Poor Debate Day Gets Even Worse for Terry McAuliffe After

Terry McAuliffe showed some spirit in the debate this morning.

To be fair, given that the DGA, DPVA and even Terry McAuliffe’s team had set the expectations so mind-numbingly low, the fact that he came out with a pulse and could speak in complete sentences was going to be considered a win.

But after the debate, all the fears and concerns Democrats had about Terry McAuliffe candidate for governor resurfaced quickly.

First, rather than taking interviews with the media, McAuliffe rushed off the stage and disappeared behind the curtain to be debriefed and rebriefed by his consultants and staff. After an awkward period of ten or so minutes, McAuliffe reappeared after some media had given up.

Note: if your candidate can’t even do the traditional after-debate press gaggle, it’s not a good day.

Then this afternoon, the campaign had to disavow and walk back one of Terry’s most outlandish accusations in the debate, that the special prosecutor who investigated Ken Cuccinelli (at Cuccinelli’s request) said in his report that Cuccinelli “should be prosecuted.”

Per Ryan Nobles:

Nobles earlier while live-tweeting the debate had called out Terry for his flat out lie:

So on a day where Cuccinelli encouraged McAuliffe to run for governor in Mississippi (bumper stickers available now!), McAuliffe couldn’t even face the media without being prepped, then had to have his campaign walk back inaccuracies and lies in the debate.

On a day where the DGA was warning that Terry McAuliffe may not be able to speak English, the story could have been how McAuliffe far exceeded his expectations, in that he showed up, didn’t fall flat on his face.

Until he did.

And now the story is Terry McAuliffe: he’ll say one thing, then his campaign will say another.

[UPDATED 3:43]

Things apparently were so bad for Terry in the debate that they didn’t even bother sending off a ‘we won’ missive after.

Debate 101 is: always claim a victory.

Unfortunately, McAuliffe’s performance was so bad, they didn’t even bother floating that line of defense.

Keep up the great work.

  • ghostofteddalton

    Not a bad day at all for McAuliffe.

    Leahy nailed this election in his poll analysis. McAuliffe wants this election to be a rerun of 2012….abortion, gay rights, (maybe even guns when you look at the polls….Virginia’s obviously changing and I think the polls are correct that a supermajority believe in universal background checks) tossed together with some pablum.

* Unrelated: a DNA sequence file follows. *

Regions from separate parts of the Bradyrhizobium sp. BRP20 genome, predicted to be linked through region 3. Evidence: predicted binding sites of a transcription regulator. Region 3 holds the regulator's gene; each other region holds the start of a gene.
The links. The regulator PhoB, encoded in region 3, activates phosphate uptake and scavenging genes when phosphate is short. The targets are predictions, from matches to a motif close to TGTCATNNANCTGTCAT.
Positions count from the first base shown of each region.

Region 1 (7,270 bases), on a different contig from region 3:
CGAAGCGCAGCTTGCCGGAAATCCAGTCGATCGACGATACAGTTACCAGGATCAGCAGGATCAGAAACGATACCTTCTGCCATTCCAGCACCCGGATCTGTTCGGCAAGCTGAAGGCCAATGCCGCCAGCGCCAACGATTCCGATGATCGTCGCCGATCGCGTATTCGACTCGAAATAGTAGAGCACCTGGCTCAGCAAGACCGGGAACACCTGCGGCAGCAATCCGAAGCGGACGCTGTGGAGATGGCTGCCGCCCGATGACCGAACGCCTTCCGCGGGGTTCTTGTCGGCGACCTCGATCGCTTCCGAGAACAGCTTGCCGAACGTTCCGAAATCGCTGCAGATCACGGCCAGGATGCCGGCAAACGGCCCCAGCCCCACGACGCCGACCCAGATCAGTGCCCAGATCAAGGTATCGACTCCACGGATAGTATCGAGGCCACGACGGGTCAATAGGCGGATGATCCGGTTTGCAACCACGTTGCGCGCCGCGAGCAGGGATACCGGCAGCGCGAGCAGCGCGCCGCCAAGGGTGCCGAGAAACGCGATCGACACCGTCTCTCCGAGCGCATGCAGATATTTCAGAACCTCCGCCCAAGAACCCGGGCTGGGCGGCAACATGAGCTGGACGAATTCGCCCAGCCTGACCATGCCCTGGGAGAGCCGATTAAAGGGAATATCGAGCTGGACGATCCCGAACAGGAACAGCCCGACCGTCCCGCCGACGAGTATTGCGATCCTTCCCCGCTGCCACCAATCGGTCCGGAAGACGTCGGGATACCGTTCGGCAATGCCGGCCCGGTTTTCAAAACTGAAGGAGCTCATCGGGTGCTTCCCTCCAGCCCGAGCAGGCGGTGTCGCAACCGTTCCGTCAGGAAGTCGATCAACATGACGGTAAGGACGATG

From what I saw, this debate helped reinforce that narrative.

    KC needs to focus on issues (property rights, tax reform) and NOT TALK ABOUT MISSISSIPPI. I honestly think that’s a loser. It’s inside baseball talk. It’s the stuff that gets political junkies all hot and sweaty, but look at McD. After all of this stuff, 84% of his voters still would consider voting for him and he hasn’t even run a PR offensive. If KC talks about the Lincoln Bedroom, Mississippi, and Coehlo, then say hello to Governor McAuliffe. Those things don’t change the narrative, they get R’s excited but D’s and I’s just yawn. In the end, McAuliffe hasn’t been convicted of anything, and most people are fair enough (even in the McD situation in which vast majorities don’t even want him to resign) to separate innuendo and allegations from actual legal wrongdoing.

    As long as the narrative is abortion and gay rights and gun control instead of property rights, a bloated state, and tax reform…..advantage McAuliffe.

    McAuliffe won today not so much by his performance, but by his chosen narrative advancing as the playing field for the Fall. KC didn’t help himself with his comment on homosexuality, which is gonna be played over and over again.

  • P_Henry_Saddleburr

    Unfortunately, my schedule didn’t allow me to watch the debate on the live stream today. Any chance this video will be available anywhere?

  • isophoroneblog

    Does this mean you will be updating your “Big Line” on the right hand side of your main page?

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